#EduroChallenge Day 3: Working in Virtual Teams

#EduroChallenge Day 3: Working in Virtual Teams

Day 3 of the #EduroChallenge is about teams and it’s something I’m personally very passionate about. Not only because we at Eduro Learning are a virtual team. We have no office space, yet we meet and work together all the time. In my opening keynote this year to educators I talk about that collaboration means in 2017 and beyond. We’ve always wanted students to be good team members, to learn to collaborate. However, in 2017 we need to make sure we’re also teaching students how to collaborate across time and space. That is a skill that is highly sought after in companies today. When are we creating learning experiences for students to collaborate across time and space? I have a friend who works for Amazon (everyone in Seattle has a friend that works for Amazon). He is based in Luxembourg because it’s more central to the two teams he manages. On in Seattle, the other in Bangalore, India. A survey by Gallup in 2015 found that 37% of American’s telecommute to work. I wasn’t able to find research newer than that but the trend is definitely heading upwards to 50%. If half the students in our classrooms need to know how to work in virtual teams, when are we giving them the opportunity to practice and understand how to communicate in that form, respectfully and productively. Do you have stories about virtual teams? How do you help students learn to collaborate across time and...

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The 4 Cs of Learning

The 4 Cs of Learning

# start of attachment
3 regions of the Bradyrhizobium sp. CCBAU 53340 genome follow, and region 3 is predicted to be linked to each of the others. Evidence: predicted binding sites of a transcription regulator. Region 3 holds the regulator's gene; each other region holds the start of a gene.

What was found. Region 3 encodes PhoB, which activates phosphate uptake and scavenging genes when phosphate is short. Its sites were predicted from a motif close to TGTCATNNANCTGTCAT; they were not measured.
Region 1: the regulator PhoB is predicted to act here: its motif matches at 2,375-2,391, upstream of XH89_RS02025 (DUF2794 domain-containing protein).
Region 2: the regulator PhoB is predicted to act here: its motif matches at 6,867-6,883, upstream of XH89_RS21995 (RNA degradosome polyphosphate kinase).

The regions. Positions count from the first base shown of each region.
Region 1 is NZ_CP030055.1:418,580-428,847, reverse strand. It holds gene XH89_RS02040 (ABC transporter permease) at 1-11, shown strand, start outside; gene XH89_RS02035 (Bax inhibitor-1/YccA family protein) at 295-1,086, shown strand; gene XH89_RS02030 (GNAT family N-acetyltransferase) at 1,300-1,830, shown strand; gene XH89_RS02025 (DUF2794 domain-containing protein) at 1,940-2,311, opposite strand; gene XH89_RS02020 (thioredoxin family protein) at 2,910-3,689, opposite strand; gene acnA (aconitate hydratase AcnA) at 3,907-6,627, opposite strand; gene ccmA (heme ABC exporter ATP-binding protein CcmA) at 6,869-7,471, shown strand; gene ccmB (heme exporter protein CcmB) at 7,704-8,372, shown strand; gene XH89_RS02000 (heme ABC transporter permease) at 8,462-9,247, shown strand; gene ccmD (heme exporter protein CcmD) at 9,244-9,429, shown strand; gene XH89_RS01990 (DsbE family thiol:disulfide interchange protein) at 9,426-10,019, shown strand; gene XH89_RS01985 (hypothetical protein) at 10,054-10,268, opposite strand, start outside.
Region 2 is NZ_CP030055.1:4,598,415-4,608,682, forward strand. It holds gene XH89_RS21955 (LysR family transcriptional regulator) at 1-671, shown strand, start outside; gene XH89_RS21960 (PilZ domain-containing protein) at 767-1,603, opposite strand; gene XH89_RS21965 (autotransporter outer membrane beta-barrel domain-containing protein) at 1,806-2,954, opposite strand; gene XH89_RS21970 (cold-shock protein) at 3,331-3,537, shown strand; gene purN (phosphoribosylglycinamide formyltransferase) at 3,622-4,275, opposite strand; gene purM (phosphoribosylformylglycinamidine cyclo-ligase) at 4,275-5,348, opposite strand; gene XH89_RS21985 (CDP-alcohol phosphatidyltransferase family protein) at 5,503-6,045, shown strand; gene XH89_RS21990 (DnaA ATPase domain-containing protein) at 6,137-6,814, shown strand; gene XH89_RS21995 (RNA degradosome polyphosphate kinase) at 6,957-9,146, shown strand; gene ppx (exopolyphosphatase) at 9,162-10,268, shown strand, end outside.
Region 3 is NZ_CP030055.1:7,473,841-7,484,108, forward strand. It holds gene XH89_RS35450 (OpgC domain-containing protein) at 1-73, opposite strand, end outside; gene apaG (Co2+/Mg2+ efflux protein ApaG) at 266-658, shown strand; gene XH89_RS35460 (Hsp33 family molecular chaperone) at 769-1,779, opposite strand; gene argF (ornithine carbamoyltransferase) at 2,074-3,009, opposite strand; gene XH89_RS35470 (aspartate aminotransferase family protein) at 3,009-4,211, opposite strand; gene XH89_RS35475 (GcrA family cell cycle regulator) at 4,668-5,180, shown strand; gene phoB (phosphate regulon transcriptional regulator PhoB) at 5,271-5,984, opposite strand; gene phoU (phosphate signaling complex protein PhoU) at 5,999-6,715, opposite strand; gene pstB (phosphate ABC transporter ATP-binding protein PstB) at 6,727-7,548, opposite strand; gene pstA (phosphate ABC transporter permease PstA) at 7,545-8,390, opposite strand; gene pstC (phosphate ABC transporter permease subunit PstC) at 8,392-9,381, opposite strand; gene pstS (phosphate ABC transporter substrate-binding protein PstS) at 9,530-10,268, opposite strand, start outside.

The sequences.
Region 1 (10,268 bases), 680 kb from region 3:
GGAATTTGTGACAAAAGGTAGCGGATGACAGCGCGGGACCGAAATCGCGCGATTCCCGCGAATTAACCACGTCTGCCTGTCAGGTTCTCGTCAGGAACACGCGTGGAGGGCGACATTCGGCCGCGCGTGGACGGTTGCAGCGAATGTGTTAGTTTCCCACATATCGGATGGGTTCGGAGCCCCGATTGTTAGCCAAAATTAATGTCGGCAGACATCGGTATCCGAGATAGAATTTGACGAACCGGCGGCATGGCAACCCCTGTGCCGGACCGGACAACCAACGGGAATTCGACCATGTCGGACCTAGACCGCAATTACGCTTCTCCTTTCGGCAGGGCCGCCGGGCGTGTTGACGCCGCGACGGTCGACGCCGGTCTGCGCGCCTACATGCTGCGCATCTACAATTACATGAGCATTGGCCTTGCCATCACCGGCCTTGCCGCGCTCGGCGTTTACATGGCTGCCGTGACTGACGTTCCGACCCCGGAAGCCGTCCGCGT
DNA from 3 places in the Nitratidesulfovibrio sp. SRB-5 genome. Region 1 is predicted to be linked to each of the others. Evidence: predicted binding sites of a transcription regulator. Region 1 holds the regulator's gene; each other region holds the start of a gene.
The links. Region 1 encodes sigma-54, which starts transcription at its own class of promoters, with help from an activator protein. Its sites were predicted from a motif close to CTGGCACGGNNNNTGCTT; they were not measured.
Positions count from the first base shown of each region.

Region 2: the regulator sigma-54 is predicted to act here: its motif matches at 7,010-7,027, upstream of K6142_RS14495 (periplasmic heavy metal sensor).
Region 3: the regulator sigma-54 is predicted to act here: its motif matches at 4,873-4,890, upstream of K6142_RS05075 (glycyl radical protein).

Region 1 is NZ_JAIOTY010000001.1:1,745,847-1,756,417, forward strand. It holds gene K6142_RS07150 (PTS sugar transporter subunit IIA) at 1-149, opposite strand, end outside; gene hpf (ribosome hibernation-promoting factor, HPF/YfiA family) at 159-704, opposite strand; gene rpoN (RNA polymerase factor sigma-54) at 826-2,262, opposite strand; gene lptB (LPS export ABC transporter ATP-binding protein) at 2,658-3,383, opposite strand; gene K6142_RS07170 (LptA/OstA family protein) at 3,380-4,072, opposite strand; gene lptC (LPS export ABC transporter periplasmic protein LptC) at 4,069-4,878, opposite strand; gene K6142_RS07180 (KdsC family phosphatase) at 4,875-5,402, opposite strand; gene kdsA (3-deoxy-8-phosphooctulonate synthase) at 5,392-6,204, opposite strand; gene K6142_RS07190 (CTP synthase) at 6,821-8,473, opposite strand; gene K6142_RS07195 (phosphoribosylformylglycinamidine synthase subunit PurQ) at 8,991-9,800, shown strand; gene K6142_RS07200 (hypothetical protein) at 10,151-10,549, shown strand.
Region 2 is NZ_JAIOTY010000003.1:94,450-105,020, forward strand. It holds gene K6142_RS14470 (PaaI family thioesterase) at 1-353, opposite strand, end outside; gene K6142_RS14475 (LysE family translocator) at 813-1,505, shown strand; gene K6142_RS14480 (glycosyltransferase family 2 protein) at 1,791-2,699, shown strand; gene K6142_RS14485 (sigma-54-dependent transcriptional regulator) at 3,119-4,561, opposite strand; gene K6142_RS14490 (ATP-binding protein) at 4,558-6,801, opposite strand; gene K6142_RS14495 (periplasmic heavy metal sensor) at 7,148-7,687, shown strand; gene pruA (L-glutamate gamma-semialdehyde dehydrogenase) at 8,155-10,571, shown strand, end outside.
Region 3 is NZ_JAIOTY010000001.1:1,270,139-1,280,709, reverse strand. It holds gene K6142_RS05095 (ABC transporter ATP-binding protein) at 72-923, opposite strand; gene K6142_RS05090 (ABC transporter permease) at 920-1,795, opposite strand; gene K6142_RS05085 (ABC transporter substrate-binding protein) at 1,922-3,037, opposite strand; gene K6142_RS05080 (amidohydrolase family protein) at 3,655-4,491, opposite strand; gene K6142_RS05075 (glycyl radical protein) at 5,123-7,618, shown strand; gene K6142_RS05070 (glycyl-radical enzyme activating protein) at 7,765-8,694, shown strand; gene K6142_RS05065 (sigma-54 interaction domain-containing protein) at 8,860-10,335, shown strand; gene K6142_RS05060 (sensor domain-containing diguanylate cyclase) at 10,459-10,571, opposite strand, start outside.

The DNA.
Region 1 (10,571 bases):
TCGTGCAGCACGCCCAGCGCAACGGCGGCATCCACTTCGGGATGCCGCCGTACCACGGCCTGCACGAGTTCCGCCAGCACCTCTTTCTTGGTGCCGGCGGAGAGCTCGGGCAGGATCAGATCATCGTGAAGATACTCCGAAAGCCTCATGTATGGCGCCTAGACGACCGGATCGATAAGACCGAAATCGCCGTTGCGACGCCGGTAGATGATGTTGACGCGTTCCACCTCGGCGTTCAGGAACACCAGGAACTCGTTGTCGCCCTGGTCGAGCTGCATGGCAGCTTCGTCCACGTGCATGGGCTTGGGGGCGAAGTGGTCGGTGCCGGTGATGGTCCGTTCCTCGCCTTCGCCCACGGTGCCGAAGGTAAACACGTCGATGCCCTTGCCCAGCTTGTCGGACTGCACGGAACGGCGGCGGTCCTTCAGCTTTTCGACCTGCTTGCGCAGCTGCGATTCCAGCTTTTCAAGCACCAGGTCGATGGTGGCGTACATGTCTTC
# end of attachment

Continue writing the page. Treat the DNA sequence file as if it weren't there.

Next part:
You know the four Cs right? I mean everyone is talking about them. The four Cs that are going to change education in the 21st century? They are amazing! Do a Google Image Search for 21st Century Skills and you get a beautiful display of the four Cs. Great colors, wonderful wording and multiple ways to explain: Communication Collaboration Creativity Critical Thinking I look at this list from the lens of a 4th grade teacher, a tech coach, a consultant or a substitute teacher and I can’t help but think…really? This is new? There is nothing new in this list that educators haven’t been teaching and focused on for years. Don’t get me started on these being “21st century skills,” a phrase I gave up over 7 years ago. So why do these things keep coming up? As I work with schools and educators, we do focus on these four Cs. They aren’t new…but in a way they actually are new. How we view them is new, what they mean is new. In 2016 these four Cs have a different meaning. Communication: Teaching to communicate the way the world communicates Not sure if you have noticed, but we no longer write letters to each other. We write Facebook updates, Facebook messages. We write emails…lots of them actually. We write LinkedIn updates, Tweets, Snaps, and Grams. I’m not saying it’s right…I’m saying this is how the world, both socially and in the business world, communicate. So where are we teaching this in schools? Where are we teaching: How to create and send an email to a variety of audiences? How do you make contact with someone on Twitter and LinkedIn? How do you use Instagram to get your message across via images? Yes…communication isn’t new to education but how we communicate has changed. Are we teaching these new forms of communication? Where do they belong in our curriculum? At what level should we start and how do we assess these new forms of communication? Those are the questions we should be trying to answer in 2016. Collaboration: Across space and time Collaboration isn’t new. I remember doing group projects in elementary school in the 80’s. We collaborated on projects, on worksheets, on reading and science projects. Collaboration….getting along, working with others…has always been a part of education. So why is this a “21st century skill”? In 2016 collaboration means across space...